HJ: The Slog gives us a fresh glimpse inside the behind the scenes antics of a Europe struggling to avoid a Greek default by any underhanded means necessary. The ECB is making all kinds of special provisions decided in back room meetings without public oversight to keep Greece on life support. However, it is all futile and it is only a matter of time until 1) Greece defaults and the whole charade ends, or 2) The powers that be in Europe come up with some more ridiculous financial maneuvers to postpone the inevitable. – Truth
Brussels, the European Central Bank, and the IMF are following different agendas – and it shows.
The European Central Bank has snatched Greek survival from the jaws of sovereign bankruptcy. It’s done this by securing interim financing in the form of additional emergency loans from the Bank of Greece, Die Welt reported today (Saturday).
By John Ward
It’s emerged that the ECB’s Governing Council agreed at its meeting on Thursday to increase the upper limit for the amount of Greek short-term loans the Bank of Greece can accept in exchange for emergency loans, Die Welt asserted.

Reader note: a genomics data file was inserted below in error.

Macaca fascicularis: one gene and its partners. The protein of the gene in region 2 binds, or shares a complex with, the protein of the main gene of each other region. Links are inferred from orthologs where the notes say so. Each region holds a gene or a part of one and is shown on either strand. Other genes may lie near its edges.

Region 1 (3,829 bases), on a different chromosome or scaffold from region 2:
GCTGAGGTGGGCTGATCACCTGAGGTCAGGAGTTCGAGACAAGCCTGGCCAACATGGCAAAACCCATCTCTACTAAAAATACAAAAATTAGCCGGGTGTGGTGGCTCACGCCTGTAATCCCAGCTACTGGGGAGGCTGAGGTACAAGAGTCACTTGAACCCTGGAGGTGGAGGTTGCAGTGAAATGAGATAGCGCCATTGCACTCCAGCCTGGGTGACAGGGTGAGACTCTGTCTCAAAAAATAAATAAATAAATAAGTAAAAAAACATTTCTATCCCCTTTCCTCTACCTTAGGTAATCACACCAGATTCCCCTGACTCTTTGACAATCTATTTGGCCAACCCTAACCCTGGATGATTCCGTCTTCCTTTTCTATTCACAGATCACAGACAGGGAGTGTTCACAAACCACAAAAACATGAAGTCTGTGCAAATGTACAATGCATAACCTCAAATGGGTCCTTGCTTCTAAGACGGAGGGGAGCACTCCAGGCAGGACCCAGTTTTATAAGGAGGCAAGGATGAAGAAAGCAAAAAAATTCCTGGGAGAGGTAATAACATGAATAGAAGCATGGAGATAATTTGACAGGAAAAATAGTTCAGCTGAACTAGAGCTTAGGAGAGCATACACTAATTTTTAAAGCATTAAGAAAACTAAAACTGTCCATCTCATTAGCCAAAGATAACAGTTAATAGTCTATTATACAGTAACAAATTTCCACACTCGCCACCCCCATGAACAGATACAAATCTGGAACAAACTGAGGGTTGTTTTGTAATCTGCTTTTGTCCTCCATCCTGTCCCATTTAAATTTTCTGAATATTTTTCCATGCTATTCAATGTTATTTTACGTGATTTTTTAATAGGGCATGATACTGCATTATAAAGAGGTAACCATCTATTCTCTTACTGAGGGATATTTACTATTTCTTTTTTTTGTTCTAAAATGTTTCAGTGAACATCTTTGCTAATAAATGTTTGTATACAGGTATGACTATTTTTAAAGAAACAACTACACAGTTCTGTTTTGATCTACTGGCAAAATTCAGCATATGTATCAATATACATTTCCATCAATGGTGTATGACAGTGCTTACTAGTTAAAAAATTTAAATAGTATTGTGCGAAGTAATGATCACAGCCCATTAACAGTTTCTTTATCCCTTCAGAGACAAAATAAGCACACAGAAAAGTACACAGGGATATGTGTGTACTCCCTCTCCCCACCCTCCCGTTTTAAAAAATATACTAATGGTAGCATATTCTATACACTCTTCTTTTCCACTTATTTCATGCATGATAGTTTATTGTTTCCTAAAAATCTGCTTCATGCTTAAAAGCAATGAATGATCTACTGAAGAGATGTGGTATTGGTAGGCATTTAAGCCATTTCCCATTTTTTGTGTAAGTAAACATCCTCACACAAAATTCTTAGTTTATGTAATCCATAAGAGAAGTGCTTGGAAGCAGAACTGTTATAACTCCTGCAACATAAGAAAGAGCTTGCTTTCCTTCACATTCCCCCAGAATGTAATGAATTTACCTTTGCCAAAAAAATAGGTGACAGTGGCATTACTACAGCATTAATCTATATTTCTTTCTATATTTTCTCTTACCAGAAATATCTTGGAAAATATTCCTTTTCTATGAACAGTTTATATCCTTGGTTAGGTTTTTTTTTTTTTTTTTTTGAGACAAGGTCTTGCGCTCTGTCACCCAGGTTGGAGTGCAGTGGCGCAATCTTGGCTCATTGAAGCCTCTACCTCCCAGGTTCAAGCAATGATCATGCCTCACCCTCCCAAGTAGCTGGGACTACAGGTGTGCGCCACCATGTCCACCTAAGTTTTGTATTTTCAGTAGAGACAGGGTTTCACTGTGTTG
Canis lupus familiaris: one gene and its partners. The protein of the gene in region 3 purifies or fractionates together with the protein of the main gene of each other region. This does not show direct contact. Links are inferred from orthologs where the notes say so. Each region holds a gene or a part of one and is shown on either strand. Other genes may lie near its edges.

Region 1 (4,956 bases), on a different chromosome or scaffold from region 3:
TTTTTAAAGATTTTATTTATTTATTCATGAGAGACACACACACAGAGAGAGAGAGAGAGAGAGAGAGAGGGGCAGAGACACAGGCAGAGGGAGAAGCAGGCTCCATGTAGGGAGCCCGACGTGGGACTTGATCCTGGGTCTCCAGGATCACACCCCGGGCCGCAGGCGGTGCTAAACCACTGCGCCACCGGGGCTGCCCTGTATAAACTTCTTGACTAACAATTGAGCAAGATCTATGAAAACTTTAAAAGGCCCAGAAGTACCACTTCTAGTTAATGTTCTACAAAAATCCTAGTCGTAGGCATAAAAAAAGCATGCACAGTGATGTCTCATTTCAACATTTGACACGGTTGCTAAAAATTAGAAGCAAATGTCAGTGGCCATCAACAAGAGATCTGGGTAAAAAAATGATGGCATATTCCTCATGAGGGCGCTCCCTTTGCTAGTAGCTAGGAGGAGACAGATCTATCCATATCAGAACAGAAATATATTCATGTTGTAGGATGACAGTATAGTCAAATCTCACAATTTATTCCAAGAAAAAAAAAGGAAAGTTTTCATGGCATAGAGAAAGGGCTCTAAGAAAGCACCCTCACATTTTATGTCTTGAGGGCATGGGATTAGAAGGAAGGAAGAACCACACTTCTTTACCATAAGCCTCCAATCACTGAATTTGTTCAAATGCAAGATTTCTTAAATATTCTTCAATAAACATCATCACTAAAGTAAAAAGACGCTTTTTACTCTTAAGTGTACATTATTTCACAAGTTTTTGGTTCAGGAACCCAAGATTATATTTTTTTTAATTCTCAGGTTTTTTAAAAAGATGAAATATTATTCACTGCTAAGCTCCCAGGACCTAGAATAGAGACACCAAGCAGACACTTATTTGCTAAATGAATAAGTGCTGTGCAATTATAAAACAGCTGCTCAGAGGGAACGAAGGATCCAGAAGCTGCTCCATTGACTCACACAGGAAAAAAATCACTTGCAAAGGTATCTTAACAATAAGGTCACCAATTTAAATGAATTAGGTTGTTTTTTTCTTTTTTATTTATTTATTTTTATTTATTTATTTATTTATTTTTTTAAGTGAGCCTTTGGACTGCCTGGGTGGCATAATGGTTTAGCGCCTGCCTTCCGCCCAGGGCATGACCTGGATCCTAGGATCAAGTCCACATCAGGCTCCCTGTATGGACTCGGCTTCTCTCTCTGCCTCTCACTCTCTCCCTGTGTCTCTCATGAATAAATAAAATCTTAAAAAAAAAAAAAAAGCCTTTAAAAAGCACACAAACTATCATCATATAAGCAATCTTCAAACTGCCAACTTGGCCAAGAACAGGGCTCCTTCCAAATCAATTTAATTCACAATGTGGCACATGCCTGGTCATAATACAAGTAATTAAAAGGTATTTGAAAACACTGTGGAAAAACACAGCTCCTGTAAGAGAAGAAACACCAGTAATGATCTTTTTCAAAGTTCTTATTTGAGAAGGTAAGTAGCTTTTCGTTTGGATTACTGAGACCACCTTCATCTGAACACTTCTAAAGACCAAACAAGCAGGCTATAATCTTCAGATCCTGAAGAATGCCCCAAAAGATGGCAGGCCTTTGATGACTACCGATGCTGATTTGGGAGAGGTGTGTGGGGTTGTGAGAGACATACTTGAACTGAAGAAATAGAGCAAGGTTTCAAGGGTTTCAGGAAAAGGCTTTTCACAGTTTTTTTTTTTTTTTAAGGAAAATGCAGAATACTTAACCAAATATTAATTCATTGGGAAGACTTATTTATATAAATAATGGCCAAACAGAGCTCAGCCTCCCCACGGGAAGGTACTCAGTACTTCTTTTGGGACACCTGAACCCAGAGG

Well zipperteedoo-dah what a wonderful day, but how will this meld with the euronotes that Greece is still printing (while the ECB quietly burns them on receipt) and the hard-to-ignore reality that technically, without a constant supply of Frankfurtergeld, the BoG would be insolvent itself? Nobody cares any more, for this is now the Bunker-whacky world of eurozone finance: short terms are safer than emergencies, toilet paper can bail out whole nations, and Berlin is the guarantor of last resort….except when the Bundesbank in Frankfurt suggests otherwise.
Thus, a decision made in private will have approximately a hundred times the effect of Mario Draghi publicly vowing to do Whatever it Takes – up to but not defining ‘whatever’.
However, I am here to inform you that this decision hasn’t gone down well with Christine Lagarde, Queen of the IMF. She has been stunned, I’m told, to learn that the recent transaction whereby private Bank Piraeus acquired the healthy assets of the otherwise bankrupt State Agricultural Bank of Greece (ATEBank) also involved (a) the debts of the Greek political parties being transferred to Piraeus bank at advantageous rates, and (b) the transfer of large amounts of cash (around €9m) abroad by a senior ATEBank executive during the immediate past.
Read the rest of the article here: The Slog